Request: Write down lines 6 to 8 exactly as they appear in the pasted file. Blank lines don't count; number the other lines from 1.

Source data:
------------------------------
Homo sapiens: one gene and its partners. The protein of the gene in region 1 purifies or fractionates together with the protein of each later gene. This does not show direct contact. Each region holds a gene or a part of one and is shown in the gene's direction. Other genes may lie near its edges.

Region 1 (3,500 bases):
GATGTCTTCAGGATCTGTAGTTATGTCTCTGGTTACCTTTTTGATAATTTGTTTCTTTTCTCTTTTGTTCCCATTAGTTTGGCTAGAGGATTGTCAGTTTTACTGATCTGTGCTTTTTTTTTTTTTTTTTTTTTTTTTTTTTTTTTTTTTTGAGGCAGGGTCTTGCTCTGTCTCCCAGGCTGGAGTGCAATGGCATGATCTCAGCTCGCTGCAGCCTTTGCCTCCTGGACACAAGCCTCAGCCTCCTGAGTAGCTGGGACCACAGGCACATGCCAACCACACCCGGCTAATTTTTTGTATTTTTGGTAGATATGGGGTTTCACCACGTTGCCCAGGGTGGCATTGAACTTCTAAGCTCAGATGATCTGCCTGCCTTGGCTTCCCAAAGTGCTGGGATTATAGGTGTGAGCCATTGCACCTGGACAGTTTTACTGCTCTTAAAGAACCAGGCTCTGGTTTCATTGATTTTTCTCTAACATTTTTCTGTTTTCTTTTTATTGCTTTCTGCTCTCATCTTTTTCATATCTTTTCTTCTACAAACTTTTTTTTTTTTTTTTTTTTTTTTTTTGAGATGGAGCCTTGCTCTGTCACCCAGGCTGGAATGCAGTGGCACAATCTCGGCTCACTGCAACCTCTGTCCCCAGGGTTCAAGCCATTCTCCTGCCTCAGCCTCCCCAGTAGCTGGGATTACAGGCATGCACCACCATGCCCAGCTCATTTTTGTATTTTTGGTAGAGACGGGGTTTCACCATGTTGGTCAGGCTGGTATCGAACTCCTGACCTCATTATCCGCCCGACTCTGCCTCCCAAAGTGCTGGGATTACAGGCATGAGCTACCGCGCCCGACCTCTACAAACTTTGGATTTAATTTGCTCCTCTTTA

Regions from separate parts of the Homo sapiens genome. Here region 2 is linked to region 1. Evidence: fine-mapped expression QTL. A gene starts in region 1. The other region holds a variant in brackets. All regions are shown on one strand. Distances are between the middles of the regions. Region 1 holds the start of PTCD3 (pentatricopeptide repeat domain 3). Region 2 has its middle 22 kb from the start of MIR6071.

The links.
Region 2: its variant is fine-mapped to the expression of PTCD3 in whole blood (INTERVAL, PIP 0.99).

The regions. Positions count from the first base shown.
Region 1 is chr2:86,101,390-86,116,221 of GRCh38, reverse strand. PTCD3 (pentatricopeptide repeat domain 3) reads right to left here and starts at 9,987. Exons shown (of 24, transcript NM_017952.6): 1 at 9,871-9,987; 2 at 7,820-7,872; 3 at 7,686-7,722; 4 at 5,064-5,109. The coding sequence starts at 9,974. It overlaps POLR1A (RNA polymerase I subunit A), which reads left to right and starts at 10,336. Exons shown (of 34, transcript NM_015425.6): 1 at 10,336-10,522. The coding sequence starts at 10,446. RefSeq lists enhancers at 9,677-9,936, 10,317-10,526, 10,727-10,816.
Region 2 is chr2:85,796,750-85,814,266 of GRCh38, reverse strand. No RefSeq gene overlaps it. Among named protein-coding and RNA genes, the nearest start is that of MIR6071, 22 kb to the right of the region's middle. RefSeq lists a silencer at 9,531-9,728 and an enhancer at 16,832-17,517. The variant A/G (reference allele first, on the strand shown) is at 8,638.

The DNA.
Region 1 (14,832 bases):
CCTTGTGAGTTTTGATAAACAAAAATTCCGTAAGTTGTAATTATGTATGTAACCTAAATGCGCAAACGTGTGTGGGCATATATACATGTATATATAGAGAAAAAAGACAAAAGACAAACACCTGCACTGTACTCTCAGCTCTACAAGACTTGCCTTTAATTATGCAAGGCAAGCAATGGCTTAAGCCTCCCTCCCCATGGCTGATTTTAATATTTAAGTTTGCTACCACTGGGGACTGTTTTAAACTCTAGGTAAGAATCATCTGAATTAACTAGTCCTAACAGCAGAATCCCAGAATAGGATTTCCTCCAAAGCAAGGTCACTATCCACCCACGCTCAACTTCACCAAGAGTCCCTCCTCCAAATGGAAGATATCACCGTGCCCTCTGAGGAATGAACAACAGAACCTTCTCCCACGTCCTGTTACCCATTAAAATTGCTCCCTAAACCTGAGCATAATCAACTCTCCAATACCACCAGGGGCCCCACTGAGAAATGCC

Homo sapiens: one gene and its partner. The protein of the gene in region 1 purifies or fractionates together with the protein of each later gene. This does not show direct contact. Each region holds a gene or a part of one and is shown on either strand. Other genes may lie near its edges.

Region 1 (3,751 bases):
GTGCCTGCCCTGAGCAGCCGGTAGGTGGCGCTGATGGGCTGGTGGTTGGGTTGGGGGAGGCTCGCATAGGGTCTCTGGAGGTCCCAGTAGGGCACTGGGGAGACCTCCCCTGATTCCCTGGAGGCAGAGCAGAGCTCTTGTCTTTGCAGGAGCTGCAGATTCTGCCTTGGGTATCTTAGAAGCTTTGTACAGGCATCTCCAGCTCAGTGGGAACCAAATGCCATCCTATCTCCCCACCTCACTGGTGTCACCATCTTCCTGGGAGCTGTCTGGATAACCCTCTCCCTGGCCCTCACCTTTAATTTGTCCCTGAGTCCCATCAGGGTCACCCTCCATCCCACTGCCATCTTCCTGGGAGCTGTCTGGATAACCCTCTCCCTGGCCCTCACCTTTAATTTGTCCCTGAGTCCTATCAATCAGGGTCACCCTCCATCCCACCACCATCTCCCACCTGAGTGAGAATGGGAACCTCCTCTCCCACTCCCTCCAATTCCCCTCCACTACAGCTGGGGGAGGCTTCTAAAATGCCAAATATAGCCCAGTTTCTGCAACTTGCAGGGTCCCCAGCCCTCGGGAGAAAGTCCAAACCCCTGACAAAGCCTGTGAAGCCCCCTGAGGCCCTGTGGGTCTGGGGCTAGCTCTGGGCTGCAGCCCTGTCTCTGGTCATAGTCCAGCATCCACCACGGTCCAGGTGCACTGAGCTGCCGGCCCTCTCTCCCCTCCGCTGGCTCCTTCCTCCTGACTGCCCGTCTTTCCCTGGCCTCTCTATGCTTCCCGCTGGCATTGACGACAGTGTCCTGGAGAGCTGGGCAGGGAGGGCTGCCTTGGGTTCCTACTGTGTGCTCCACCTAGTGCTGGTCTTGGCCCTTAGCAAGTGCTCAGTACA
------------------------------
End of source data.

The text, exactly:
Region 2: its variant is fine-mapped to the expression of PTCD3 in whole blood (INTERVAL, PIP 0.99).

The regions. Positions count from the first base shown.
Region 1 is chr2:86,101,390-86,116,221 of GRCh38, reverse strand. PTCD3 (pentatricopeptide repeat domain 3) reads right to left here and starts at 9,987. Exons shown (of 24, transcript NM_017952.6): 1 at 9,871-9,987; 2 at 7,820-7,872; 3 at 7,686-7,722; 4 at 5,064-5,109. The coding sequence starts at 9,974. It overlaps POLR1A (RNA polymerase I subunit A), which reads left to right and starts at 10,336. Exons shown (of 34, transcript NM_015425.6): 1 at 10,336-10,522. The coding sequence starts at 10,446. RefSeq lists enhancers at 9,677-9,936, 10,317-10,526, 10,727-10,816.